UK researchers run the risk of being rejected for European Union funding now that the country has decided to leave the single-currency bloc, suggested The Royal Society president Prof Venkatraman Ramakrishnan. He urged the government to underwrite the funding that any UK-based researcher applies for from the EU so that Brexit uncertainties do not come in the way of their research work.

The Nobel laureate said that post-Brexit uncertainty needs to be "nipped in the bud" and all UK-based researchers need to be assured that the country's separation from the EU would not impact their status or their work in the country.

"We're hearing about UK researchers being excluded from collaborations because their other EU collaborators don't want to take on a UK-based researcher because they don't know what their status will be," Ramakrishnan said in an interview with BBC Newsnight. He added that this exclusion is not happening on a legal basis because Britain is still a part of the EU, but if somebody decides against taking on a British researcher because they think it's too risky, "they simply won't" and no one can force them to.

Royal Society President Venkatraman Ramakrishnan
Royal Society President Venkatraman Ramakrishnan, who received the Nobel Prize in Chemistry in 2009, urged the UK government to back UK-based researchers who are facing funding issues amid Brexit uncertaintiesGetty Images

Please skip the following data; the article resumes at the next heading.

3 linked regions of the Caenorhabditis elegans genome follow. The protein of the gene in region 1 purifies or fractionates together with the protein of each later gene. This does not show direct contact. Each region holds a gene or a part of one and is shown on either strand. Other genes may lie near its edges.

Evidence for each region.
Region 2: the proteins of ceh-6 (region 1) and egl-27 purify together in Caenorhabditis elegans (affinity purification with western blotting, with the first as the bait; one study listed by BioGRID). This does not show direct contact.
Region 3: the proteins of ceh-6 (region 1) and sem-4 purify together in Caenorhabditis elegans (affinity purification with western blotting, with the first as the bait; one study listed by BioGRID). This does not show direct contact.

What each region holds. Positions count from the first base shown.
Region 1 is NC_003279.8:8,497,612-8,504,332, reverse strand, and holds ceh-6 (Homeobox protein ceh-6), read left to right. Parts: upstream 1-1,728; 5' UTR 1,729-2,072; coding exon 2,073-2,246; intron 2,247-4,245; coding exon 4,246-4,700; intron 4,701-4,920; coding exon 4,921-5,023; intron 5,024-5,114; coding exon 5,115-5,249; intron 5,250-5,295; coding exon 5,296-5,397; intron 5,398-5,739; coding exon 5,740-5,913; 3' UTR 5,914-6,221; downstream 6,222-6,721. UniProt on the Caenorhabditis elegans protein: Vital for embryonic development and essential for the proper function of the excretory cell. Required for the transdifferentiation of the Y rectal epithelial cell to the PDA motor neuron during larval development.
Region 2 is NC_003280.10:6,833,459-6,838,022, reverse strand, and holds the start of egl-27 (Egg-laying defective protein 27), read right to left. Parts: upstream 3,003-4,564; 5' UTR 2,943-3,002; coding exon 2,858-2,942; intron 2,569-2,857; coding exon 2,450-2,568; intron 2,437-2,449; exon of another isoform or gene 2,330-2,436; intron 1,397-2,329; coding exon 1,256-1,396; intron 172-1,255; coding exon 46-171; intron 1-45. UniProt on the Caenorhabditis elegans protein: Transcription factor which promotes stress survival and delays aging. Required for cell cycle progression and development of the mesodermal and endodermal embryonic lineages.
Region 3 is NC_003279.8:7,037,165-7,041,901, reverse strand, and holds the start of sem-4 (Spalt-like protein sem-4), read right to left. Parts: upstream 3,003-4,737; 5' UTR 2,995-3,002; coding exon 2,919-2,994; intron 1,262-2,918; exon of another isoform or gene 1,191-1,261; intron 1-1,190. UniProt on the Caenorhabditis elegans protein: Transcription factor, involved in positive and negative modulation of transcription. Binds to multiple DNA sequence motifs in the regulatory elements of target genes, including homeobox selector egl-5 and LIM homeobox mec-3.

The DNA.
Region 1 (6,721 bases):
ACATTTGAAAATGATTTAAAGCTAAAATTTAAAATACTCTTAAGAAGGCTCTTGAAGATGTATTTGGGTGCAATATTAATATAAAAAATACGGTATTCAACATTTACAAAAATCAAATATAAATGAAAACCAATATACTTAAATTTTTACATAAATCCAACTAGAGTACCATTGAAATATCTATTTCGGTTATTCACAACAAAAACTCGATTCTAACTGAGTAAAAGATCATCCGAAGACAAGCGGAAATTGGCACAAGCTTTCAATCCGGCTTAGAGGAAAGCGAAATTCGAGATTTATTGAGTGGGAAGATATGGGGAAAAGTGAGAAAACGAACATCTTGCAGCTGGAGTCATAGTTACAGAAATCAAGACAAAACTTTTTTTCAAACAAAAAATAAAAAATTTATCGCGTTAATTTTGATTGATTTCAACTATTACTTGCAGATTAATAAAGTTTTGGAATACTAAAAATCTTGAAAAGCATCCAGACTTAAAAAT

He believes that if the UK government agrees to underwrite EU funding of all UK-based researchers until the end of the grant "regardless of what happens with negotiations", it would help resolve the uncertainty about their status and remove all the hurdles they are facing because of these uncertainties. "That wouldn't cost a lot of money, but it would certainly resolve this uncertainty about their status," the Royal Society president said.

"I think it's very important for the UK government to send them a strong signal that they are going to be welcome here indefinitely, over the long term," he further said, adding, "We don't want this situation to snowball as a result of uncertainty.

"I cannot emphasise this strongly enough, because we are in a global market for talent, and if we are perceived as a xenophobic country, then we will be less attractive — not just for science and researchers — but also for investment, for business, for all sorts of things," the Indian-origin UK scientist said.